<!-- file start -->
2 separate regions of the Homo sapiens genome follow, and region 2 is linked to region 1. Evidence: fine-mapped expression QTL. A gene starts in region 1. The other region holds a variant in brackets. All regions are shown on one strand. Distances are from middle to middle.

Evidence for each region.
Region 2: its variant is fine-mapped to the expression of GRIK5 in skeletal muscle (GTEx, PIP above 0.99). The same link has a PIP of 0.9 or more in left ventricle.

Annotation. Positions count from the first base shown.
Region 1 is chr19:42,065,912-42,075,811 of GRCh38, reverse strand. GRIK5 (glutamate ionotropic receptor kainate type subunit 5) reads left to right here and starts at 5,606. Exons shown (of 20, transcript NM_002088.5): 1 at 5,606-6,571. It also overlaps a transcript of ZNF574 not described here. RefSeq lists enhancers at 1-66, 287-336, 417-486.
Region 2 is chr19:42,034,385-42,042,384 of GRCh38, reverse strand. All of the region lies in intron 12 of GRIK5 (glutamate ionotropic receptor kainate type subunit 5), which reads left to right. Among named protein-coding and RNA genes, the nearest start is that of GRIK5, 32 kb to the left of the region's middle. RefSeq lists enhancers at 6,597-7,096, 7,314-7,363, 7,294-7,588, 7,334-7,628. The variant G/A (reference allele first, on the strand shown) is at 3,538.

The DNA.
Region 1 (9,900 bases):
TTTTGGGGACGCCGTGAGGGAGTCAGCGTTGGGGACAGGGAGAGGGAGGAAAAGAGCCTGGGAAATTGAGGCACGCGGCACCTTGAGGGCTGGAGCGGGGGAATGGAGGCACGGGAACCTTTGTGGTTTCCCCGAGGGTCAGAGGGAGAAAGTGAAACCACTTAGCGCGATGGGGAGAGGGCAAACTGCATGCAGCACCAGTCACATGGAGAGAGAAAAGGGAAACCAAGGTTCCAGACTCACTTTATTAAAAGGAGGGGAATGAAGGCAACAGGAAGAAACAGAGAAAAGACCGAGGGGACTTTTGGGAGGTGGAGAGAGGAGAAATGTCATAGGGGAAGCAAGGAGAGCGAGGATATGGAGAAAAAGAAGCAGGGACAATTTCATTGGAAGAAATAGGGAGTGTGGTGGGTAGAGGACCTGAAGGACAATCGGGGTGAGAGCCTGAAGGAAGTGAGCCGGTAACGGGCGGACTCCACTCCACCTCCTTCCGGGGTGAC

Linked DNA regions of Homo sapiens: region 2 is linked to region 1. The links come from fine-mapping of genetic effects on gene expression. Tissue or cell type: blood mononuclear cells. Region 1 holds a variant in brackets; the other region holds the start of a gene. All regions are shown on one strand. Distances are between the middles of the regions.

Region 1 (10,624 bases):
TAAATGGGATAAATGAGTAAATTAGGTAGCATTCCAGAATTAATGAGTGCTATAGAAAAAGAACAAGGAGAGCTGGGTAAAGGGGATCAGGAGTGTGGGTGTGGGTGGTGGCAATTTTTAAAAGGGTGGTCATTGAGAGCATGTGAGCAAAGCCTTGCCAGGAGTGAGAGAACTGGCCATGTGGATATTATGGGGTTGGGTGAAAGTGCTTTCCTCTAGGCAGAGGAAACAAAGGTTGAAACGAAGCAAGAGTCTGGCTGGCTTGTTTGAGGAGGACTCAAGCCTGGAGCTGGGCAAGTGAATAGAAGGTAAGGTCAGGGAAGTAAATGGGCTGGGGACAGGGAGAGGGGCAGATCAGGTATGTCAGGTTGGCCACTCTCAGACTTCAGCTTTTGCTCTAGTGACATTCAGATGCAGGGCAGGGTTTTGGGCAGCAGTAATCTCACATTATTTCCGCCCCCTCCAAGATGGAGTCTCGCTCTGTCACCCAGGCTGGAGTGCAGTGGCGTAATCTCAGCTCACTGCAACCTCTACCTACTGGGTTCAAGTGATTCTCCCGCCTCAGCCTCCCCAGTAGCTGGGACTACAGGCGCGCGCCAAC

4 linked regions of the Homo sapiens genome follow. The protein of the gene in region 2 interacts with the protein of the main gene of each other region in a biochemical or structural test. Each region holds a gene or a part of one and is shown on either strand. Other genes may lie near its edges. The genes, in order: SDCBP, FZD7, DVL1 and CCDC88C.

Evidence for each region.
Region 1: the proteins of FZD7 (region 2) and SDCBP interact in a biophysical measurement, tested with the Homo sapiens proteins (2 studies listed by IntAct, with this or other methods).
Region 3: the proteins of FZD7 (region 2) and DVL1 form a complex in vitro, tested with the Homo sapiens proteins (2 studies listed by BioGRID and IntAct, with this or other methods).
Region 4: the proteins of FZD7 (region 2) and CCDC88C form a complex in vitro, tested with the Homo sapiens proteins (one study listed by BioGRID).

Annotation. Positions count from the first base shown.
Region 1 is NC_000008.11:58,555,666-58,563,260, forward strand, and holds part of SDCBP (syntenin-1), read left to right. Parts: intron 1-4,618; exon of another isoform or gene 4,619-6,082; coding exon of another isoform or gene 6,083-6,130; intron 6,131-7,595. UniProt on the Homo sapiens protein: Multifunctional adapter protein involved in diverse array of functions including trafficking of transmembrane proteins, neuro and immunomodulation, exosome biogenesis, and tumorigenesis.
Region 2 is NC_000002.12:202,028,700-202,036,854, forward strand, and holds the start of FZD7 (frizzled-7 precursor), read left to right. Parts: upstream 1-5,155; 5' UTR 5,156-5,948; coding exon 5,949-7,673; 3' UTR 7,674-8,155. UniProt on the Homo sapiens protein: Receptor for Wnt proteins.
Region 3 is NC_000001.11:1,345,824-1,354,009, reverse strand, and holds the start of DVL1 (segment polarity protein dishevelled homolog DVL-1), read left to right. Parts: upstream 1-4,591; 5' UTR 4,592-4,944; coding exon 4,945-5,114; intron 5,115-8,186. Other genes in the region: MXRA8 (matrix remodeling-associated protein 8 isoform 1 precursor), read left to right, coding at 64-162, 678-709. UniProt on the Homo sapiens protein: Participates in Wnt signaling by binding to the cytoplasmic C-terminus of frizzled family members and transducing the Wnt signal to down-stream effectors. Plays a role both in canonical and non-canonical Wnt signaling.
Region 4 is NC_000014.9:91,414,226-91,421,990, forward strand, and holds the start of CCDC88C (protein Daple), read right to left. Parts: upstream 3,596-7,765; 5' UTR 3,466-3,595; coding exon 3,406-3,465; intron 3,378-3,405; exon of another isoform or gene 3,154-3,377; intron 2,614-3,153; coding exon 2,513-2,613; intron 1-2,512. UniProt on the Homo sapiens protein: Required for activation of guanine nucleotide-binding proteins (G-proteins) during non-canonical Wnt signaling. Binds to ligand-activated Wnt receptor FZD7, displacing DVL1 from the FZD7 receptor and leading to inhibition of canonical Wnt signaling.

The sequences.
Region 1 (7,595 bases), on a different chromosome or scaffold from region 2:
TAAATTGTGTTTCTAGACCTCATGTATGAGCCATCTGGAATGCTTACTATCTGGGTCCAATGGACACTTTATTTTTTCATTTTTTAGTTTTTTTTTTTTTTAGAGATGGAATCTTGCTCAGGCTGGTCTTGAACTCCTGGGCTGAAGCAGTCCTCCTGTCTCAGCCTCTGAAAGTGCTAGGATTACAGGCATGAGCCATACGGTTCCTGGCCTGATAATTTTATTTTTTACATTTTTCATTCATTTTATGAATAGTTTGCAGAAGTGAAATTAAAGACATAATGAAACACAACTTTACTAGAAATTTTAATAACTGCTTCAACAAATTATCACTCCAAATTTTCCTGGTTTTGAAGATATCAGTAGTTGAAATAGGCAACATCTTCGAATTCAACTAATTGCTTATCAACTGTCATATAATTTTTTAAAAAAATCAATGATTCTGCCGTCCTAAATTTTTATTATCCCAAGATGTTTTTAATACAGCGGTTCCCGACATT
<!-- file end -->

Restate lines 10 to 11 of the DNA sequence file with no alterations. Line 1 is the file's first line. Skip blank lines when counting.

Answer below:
Linked DNA regions of Homo sapiens: region 2 is linked to region 1. The links come from fine-mapping of genetic effects on gene expression. Tissue or cell type: blood mononuclear cells. Region 1 holds a variant in brackets; the other region holds the start of a gene. All regions are shown on one strand. Distances are between the middles of the regions.

Region 1 (10,624 bases):